A 17-year culinary adventure in the making: How to eat cicadasinsectsJenna Jadinrare opportunityUniversity of Maryland
Locavores, rejoice, because dinner’s about to start emerging, offering up a rare opportunity for adventurous palates and those seeking a carbon-neutral protein source that packs the same power as a pound of lean beef: The cicada.
As Jenna Jadin and the University of Maryland Cicadamaniacs pointed out in this informative article from 2004,
You have, in fact, probably already eaten many pounds of insects in your lifetime. Most Americans don’t realize that they are eating a pound or two of insects each year. This is because insects are a part of all processed foods from bread to tomato ketchup–it’s impossible to keep mass-produced food 100% insect-free. There are regulations stating the maximum amount of bug bits that food can contain and still be fit for human consumption. These bits, unseen, have been ground up into tiny pieces in such items as strawberry jams, peanut butter, spaghetti sauce, applesauce, frozen chopped broccoli, etc. For example, the “Food Defect Action Levels”, as currently defined by the Food and Drug Administration state that macaroni and noodle products can have 225 or more insect parts per 225 grams of product (4). This may sound disgusting, but these insect parts actually make some food products more nutritious.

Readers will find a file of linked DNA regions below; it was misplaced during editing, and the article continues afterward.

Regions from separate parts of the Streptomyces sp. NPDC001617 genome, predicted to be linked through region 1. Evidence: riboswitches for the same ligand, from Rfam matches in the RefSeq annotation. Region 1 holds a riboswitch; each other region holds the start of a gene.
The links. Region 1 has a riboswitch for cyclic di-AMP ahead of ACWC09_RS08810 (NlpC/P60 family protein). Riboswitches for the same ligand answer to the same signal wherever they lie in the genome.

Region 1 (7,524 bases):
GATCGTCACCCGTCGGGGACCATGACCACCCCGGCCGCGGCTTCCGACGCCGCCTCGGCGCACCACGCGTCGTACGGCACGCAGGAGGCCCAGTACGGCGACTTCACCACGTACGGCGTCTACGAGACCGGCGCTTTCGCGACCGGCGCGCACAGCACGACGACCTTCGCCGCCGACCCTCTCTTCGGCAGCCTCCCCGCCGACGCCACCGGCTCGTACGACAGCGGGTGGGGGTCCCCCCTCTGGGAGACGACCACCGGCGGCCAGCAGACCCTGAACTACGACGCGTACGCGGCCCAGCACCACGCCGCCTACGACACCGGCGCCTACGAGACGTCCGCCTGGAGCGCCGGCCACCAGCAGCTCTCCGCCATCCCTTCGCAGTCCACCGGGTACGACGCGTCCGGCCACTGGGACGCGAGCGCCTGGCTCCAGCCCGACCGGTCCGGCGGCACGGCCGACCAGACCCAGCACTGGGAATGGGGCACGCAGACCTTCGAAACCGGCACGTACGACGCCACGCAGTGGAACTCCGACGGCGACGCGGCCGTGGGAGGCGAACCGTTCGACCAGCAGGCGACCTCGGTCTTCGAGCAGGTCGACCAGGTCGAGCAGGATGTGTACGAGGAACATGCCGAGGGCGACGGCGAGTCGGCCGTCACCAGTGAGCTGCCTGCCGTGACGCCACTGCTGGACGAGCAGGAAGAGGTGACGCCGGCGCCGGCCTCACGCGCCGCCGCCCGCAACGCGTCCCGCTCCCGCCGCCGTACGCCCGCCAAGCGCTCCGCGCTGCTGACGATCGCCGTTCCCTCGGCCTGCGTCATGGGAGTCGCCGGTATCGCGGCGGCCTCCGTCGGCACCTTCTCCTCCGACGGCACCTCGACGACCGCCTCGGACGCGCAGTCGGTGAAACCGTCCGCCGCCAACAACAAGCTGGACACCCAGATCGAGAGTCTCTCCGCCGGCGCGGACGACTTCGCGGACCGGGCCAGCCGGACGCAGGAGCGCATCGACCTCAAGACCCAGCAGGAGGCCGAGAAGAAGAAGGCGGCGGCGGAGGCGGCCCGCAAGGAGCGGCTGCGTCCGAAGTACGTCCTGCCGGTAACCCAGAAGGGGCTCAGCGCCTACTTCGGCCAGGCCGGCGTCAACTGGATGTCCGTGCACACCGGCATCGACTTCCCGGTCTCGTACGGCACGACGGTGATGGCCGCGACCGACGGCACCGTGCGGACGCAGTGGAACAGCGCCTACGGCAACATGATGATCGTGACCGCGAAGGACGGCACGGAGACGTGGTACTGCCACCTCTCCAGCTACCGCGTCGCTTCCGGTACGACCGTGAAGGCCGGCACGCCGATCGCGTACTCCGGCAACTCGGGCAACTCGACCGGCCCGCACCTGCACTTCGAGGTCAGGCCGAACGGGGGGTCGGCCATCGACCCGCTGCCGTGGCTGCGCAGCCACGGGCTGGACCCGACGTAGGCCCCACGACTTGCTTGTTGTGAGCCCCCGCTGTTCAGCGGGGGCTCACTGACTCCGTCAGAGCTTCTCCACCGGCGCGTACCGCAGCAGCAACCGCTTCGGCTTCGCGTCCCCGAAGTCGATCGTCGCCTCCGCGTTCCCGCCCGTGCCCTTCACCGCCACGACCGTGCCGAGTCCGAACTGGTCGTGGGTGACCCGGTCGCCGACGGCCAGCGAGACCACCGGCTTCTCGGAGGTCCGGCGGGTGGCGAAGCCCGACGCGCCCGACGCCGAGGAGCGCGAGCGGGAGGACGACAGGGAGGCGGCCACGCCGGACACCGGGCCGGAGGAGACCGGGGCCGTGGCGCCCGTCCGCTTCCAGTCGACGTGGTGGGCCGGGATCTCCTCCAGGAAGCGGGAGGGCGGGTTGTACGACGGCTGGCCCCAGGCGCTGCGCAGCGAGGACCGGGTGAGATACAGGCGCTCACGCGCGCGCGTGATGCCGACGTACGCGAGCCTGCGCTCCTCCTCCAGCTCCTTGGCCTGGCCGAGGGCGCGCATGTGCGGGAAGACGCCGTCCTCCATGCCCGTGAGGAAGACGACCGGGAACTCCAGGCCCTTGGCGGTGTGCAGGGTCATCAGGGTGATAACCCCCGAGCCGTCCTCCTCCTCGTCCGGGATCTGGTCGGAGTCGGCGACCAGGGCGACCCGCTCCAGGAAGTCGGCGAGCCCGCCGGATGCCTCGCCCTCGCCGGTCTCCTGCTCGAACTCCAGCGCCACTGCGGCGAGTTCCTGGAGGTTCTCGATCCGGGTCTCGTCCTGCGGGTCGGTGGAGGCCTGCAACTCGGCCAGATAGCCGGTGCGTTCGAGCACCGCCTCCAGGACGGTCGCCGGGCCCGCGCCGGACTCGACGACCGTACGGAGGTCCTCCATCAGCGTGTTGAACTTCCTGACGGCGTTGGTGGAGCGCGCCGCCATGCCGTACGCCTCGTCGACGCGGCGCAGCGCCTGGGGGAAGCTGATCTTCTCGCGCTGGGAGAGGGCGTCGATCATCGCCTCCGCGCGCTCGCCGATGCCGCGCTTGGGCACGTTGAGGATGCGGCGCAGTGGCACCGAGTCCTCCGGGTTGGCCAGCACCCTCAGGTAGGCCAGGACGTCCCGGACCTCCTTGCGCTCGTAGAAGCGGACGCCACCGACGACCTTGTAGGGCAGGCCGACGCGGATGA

If you can stomach hunting the little guys down, here’s just a small sampling of the smorgasbord of delight that awaits your crazy cooking self:
And so much more!
These crunchy treats should start to emerge around Memorial Day, so fire up the grill, get the batter ready and get ready for some rare treats.
We guarantee it’ll be the summer experience your kids will never forget.
Yep, it’s food, too!
Photo credit: Wikimedia Commons
–Posted by Kate Rinsema